High interest rates: Currently my regular certificate of deposit is earning 9.8% interest. Can you beat that with any investment in the US? Even my foreign currency certificate of deposit, which is in USD, just residing in India is earning a 3% interest.

Guarantee return: As it is a certificate of deposit, the rate of return is guaranteed for the term.

Risks of foreign currency investments

If there are no risks, everyone will be doing it and getting rich! There are substantial risks in any foreign currency investments.

It is foreign currency: However high the rate is and whether the rate is guaranteed or not, we are dealing with foreign currency here. The conversion rate can go up or down at any time and the repercussions are drastic. Let me explain  with an example.

Initial principal amount in USD: $10,000

At the date of initial conversion, let’s say the USD ($) to Indian Rupee (Rs.) conversion rate is $1 = Rs.50

Initial principal amount in foreign currency:  Rs.500,000

Now one of these three scenarios can play out

  Scenario #1 Indian currency collapses (or USD becomes too valuable) Scenario #2 Everything remains the same, the conversion rate stays the same Scenario #3 Indian currency becomes too valuable (or USD collapses)
Initial principal (in USD) $10,000 $10,000 $10,000
Conversion rate (1 USD) Rs.50 Rs.50 Rs.50
Initial principal (in foreign currency) Rs.500,000 Rs.500,000 Rs.500,000
Interest (1 yr. @ 9.8%) Rs.49,000 Rs.49,000 Rs.49,000
End of the term value (in foreign currency) Rs.549,000 Rs.549,000 Rs.549,000
Conversion rate (1 USD) Rs.75 Rs.50 Rs.25
End of the term value in USD to convert back $7320 (#lose) $10,980 (#win) $21960 (#superwin)

 

So I will lose a lot more than interest  if the foreign currency collapses. This is the main risk in any foreign currency transaction. No one knows exactly which direction the conversion rate will go.

Economy of that country: This is not a risk by itself, but if the economy of the country collapses, so will the currency, which in turn will eat up the principal.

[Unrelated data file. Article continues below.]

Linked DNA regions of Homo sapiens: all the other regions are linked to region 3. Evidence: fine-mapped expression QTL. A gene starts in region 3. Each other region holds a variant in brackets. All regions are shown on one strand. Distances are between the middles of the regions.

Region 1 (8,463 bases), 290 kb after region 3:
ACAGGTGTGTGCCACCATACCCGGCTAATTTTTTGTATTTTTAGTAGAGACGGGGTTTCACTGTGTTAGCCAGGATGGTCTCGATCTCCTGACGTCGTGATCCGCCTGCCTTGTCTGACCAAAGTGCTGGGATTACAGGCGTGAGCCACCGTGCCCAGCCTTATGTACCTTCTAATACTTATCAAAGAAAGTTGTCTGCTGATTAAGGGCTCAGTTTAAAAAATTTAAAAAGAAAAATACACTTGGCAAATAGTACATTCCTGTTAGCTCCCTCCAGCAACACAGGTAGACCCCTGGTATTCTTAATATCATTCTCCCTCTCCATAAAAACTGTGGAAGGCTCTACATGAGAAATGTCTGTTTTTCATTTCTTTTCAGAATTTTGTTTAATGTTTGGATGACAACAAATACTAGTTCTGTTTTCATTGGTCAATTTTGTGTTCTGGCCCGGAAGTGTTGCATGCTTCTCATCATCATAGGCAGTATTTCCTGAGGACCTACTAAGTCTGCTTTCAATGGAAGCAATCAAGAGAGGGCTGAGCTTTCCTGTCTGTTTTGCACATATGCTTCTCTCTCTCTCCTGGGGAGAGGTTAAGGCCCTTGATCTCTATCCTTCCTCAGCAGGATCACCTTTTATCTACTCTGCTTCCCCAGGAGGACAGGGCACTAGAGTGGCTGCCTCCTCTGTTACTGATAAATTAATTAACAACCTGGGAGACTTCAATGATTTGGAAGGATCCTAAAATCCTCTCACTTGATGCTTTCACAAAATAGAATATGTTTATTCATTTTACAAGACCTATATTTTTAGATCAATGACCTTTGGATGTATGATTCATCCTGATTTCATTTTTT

Political climate of that country: Same deal as economy, if there is political unrest, the economy will be unstable and the currency will go down the drain.

What about other fees? When I started reading about this type of investment, I kept running into an argument that the fees will kill the deal. The following is a list of possible fees –

  • Wire transfer fee: I didn’t have this fee because I paid by check and chose to wait 3 weeks for them to get the cash. I lost 3 weeks of interest, but I was getting 0.9% interest and the 3 weeks loss of interest was less than a dollar.
  • Currency conversion fee: I had a flat fee commission rate of Rs.1000 (~$20); not much in the grand scheme of things.
  • Intermediary currency conversion commission: If you are paying a middleman to convert one currency to another currency you might pay another layer of commission. I didn’t, so I don’t know how much this would be.
  • Origin bank fee: I hear some banks charge a fee if their check is cashed in another country. Another reason to love my bank, Charles Schwab, they didn’t charge anything!
  • Another wire transfer fee: If I want the money immediately, I will have to shell out for a wire transfer fee when I bring the money back to the US. At this point the plan is to use the cheapest possible method, so hopefully I can avoid the wire transfer fee again.